Sudbury

City of Elliott Lake rolls out design of $38 M community wellness hub

The City of Elliott Lake is hoping for funding for a 100,000 square foot community wellness hub that has been in the planning stages for 10 years. The application was put in at the end of November and involves the municipality cost-sharing with the provincial and federal governments.

One roof will shelter a pool, fitness facility, curling sheets, arena

The City of Elliott Lake plans to build a community wellness hub on the site where the Algo Centre Mall used to stand. (Olivia Stefanovich/CBC)

The City of Elliott Lake is hoping for government funding to construct a 100,000 square foot community wellness hub that has been in the planning stages for 10 years.

The application was put in at the end of November and involves the municipality cost-sharing with the provincial and federal governments.

Dan Gagnon is the Chief Administrative Officer for the City of Elliott Lake.

He expects the entire project to cost $38 million and will replace existing aging infrastructure such as the municipal pool.

"We're basically trying to take all of our currently aging, and very costly to maintain recreational assets, and put it all under one roof," says Gagnon.  "So we're looking at a new municipal pool that would be able to host swim meets that we've come accustomed to. We have a very competitive club. We have the new arena for the junior team and for the community at large. The five-sheet curling pad, some multi-purpose functional sort of gym space or space for active living, retirement center, things like that,"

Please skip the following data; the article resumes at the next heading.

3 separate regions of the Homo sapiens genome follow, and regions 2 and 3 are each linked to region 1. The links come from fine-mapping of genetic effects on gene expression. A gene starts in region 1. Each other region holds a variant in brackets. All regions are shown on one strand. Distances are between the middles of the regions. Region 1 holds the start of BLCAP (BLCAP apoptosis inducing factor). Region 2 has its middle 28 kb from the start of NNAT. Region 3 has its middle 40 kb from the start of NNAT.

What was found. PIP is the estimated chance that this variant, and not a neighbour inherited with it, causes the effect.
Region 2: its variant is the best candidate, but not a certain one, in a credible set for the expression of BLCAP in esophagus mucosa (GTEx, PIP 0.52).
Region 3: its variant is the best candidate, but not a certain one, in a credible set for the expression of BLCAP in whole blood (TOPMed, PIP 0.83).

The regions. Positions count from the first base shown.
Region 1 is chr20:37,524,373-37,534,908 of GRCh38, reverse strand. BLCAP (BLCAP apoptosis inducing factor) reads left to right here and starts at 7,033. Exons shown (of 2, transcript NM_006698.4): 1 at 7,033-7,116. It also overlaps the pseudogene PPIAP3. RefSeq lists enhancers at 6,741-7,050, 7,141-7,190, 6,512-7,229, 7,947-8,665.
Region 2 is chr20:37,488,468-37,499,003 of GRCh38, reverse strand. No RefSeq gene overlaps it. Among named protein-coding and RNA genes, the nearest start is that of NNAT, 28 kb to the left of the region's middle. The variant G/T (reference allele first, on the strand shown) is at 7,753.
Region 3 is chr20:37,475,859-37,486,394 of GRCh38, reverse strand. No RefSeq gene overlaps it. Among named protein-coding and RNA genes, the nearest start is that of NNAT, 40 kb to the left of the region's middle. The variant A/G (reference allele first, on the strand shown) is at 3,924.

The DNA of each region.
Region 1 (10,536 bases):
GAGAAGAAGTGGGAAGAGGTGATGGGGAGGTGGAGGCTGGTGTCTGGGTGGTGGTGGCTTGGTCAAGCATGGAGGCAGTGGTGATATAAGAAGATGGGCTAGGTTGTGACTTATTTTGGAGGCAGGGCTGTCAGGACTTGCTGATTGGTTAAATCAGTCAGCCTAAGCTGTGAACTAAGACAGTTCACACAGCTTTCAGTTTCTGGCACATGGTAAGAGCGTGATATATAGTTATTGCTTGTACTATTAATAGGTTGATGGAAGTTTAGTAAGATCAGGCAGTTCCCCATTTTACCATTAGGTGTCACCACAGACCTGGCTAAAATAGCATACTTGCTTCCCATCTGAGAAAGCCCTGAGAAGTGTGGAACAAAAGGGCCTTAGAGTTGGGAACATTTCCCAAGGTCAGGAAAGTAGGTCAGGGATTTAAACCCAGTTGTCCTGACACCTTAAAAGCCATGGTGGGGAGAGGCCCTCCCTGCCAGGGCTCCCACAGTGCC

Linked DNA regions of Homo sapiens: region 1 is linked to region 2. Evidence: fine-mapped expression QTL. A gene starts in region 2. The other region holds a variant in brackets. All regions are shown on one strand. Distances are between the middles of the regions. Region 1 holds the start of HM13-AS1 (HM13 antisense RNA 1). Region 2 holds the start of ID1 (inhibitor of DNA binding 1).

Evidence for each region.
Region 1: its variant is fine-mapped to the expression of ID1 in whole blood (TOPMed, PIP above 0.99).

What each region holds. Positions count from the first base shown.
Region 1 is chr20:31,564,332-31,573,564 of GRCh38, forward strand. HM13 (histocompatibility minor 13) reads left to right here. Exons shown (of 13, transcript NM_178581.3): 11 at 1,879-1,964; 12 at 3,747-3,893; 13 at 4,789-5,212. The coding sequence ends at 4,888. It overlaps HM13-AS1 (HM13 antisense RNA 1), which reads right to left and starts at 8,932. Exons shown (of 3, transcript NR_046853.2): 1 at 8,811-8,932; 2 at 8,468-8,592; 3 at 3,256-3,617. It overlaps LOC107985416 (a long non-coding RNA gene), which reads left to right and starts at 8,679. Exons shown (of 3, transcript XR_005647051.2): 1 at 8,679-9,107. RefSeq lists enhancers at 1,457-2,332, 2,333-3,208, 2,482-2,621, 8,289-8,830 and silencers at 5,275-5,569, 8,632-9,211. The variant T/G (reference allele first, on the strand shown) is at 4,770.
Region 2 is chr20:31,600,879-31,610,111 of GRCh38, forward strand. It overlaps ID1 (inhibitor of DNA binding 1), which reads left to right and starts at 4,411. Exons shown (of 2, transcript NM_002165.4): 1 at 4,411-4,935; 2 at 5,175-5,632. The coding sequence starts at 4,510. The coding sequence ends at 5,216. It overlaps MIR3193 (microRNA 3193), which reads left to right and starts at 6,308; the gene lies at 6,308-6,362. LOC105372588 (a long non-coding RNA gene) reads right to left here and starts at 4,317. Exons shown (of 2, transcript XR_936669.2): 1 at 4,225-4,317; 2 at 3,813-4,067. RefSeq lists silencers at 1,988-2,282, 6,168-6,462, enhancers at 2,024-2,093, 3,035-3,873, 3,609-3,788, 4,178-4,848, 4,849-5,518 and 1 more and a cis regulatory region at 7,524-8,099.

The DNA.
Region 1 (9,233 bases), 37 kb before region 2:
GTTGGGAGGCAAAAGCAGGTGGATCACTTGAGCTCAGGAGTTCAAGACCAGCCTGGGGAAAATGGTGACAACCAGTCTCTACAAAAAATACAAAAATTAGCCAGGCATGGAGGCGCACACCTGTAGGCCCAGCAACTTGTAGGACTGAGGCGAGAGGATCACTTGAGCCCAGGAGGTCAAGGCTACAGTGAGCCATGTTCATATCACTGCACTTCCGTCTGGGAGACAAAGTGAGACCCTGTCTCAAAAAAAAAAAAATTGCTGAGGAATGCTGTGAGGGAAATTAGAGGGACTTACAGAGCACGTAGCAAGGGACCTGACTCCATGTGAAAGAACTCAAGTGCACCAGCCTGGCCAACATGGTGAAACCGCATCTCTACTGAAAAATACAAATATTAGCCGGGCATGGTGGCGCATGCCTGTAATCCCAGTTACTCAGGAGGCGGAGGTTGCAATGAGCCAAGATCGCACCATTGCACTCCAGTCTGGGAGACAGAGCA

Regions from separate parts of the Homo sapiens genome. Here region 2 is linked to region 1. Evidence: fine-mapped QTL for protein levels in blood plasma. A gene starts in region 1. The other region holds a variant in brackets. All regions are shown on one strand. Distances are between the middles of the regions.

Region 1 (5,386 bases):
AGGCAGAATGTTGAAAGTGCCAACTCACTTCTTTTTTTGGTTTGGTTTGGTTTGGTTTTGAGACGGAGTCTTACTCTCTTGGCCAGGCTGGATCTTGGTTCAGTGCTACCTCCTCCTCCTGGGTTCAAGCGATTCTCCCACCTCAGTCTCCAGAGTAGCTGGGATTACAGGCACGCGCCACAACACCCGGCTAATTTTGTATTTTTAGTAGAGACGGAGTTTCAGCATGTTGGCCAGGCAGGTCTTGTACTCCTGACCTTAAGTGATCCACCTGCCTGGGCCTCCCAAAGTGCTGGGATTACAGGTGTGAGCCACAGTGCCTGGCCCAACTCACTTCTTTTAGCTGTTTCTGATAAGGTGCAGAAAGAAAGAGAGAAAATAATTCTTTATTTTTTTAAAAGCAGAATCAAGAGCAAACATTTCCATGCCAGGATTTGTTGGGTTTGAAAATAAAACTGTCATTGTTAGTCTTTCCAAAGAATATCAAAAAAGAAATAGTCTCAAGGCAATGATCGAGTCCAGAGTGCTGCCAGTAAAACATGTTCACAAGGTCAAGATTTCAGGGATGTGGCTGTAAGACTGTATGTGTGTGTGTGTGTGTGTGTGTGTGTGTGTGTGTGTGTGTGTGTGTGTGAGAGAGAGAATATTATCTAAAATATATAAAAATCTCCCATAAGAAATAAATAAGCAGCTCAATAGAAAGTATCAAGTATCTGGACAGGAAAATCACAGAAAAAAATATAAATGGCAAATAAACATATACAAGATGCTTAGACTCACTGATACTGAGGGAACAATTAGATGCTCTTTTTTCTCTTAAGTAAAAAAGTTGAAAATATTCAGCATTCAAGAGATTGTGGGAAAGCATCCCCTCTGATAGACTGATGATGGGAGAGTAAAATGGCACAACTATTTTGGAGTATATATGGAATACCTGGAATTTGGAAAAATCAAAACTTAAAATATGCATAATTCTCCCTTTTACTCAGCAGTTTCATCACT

Gagnon says part of their application focuses on the need for lifestyle and recreational assets in the town.

"Given that we're a retirement center, our entire economy is based on attracting retirees from elsewhere in the province to move here, and our aging facilities are starting to become a bit of a disincentive," he says.

Gagnon says the province will review the funding applications and provide a short list of applicants or projects that will be recommended to the federal government over the winter.

He says they're hoping both levels of government to approve or at least clarify over the winter which projects get the green light so the city can start incurring expenses in the spring-summer of 2020 and then begin construction in earnest in 2021.

The hub is to be built downtown, on the site where the Algo Centre Mall collapsed in 2012, killing two people.

That may be controversial in the community for some, but Gagnon says it's a good location that may bring traffic back to the merchants in the area.

"There is some debate in the community on that but at the very least seeing something happening on that site is certainly going to be welcome. For most residents," he says.

 

Kate Rutherford

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